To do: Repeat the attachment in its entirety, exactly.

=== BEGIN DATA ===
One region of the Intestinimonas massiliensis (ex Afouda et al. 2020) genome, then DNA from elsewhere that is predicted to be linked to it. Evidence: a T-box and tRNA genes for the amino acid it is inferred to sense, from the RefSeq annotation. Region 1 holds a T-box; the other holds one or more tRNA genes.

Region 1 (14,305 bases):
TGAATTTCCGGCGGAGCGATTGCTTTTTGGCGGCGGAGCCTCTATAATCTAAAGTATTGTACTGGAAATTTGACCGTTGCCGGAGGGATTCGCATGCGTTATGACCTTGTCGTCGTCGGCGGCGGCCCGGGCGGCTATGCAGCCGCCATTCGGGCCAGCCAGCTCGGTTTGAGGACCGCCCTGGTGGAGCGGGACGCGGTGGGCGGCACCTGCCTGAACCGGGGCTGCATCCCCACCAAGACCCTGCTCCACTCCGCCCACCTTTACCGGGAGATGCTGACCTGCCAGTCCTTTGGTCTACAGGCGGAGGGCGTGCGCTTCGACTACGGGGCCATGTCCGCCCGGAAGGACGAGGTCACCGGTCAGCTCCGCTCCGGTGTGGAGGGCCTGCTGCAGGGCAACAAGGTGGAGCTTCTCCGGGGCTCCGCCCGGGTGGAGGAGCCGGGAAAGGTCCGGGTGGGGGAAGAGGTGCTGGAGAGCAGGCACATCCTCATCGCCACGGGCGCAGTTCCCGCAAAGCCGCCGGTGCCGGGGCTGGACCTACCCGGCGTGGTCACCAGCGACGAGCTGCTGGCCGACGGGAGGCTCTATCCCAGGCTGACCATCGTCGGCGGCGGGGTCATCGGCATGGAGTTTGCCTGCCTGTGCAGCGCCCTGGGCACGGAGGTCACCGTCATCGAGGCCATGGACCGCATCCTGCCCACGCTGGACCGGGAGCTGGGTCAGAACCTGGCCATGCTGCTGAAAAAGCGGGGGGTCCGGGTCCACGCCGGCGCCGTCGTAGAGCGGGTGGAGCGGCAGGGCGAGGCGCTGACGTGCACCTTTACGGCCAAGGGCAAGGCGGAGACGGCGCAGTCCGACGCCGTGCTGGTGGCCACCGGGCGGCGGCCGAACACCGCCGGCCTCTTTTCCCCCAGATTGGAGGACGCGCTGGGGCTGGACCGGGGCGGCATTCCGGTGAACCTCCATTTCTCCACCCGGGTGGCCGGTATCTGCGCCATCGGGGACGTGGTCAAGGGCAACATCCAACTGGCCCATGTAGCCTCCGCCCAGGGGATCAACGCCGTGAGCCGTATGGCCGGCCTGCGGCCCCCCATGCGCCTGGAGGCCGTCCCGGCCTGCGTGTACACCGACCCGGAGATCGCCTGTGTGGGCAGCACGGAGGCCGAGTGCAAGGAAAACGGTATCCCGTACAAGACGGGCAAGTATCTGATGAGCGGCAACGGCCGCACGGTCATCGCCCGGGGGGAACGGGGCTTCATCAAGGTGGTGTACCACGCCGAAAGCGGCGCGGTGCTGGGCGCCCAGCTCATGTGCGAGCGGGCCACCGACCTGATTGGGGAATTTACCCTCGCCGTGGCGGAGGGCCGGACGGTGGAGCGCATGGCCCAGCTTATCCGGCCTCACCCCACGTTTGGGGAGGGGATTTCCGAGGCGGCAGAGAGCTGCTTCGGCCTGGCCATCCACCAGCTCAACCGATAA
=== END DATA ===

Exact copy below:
One region of the Intestinimonas massiliensis (ex Afouda et al. 2020) genome, then DNA from elsewhere that is predicted to be linked to it. Evidence: a T-box and tRNA genes for the amino acid it is inferred to sense, from the RefSeq annotation. Region 1 holds a T-box; the other holds one or more tRNA genes.

Region 1 (14,305 bases):
TGAATTTCCGGCGGAGCGATTGCTTTTTGGCGGCGGAGCCTCTATAATCTAAAGTATTGTACTGGAAATTTGACCGTTGCCGGAGGGATTCGCATGCGTTATGACCTTGTCGTCGTCGGCGGCGGCCCGGGCGGCTATGCAGCCGCCATTCGGGCCAGCCAGCTCGGTTTGAGGACCGCCCTGGTGGAGCGGGACGCGGTGGGCGGCACCTGCCTGAACCGGGGCTGCATCCCCACCAAGACCCTGCTCCACTCCGCCCACCTTTACCGGGAGATGCTGACCTGCCAGTCCTTTGGTCTACAGGCGGAGGGCGTGCGCTTCGACTACGGGGCCATGTCCGCCCGGAAGGACGAGGTCACCGGTCAGCTCCGCTCCGGTGTGGAGGGCCTGCTGCAGGGCAACAAGGTGGAGCTTCTCCGGGGCTCCGCCCGGGTGGAGGAGCCGGGAAAGGTCCGGGTGGGGGAAGAGGTGCTGGAGAGCAGGCACATCCTCATCGCCACGGGCGCAGTTCCCGCAAAGCCGCCGGTGCCGGGGCTGGACCTACCCGGCGTGGTCACCAGCGACGAGCTGCTGGCCGACGGGAGGCTCTATCCCAGGCTGACCATCGTCGGCGGCGGGGTCATCGGCATGGAGTTTGCCTGCCTGTGCAGCGCCCTGGGCACGGAGGTCACCGTCATCGAGGCCATGGACCGCATCCTGCCCACGCTGGACCGGGAGCTGGGTCAGAACCTGGCCATGCTGCTGAAAAAGCGGGGGGTCCGGGTCCACGCCGGCGCCGTCGTAGAGCGGGTGGAGCGGCAGGGCGAGGCGCTGACGTGCACCTTTACGGCCAAGGGCAAGGCGGAGACGGCGCAGTCCGACGCCGTGCTGGTGGCCACCGGGCGGCGGCCGAACACCGCCGGCCTCTTTTCCCCCAGATTGGAGGACGCGCTGGGGCTGGACCGGGGCGGCATTCCGGTGAACCTCCATTTCTCCACCCGGGTGGCCGGTATCTGCGCCATCGGGGACGTGGTCAAGGGCAACATCCAACTGGCCCATGTAGCCTCCGCCCAGGGGATCAACGCCGTGAGCCGTATGGCCGGCCTGCGGCCCCCCATGCGCCTGGAGGCCGTCCCGGCCTGCGTGTACACCGACCCGGAGATCGCCTGTGTGGGCAGCACGGAGGCCGAGTGCAAGGAAAACGGTATCCCGTACAAGACGGGCAAGTATCTGATGAGCGGCAACGGCCGCACGGTCATCGCCCGGGGGGAACGGGGCTTCATCAAGGTGGTGTACCACGCCGAAAGCGGCGCGGTGCTGGGCGCCCAGCTCATGTGCGAGCGGGCCACCGACCTGATTGGGGAATTTACCCTCGCCGTGGCGGAGGGCCGGACGGTGGAGCGCATGGCCCAGCTTATCCGGCCTCACCCCACGTTTGGGGAGGGGATTTCCGAGGCGGCAGAGAGCTGCTTCGGCCTGGCCATCCACCAGCTCAACCGATAA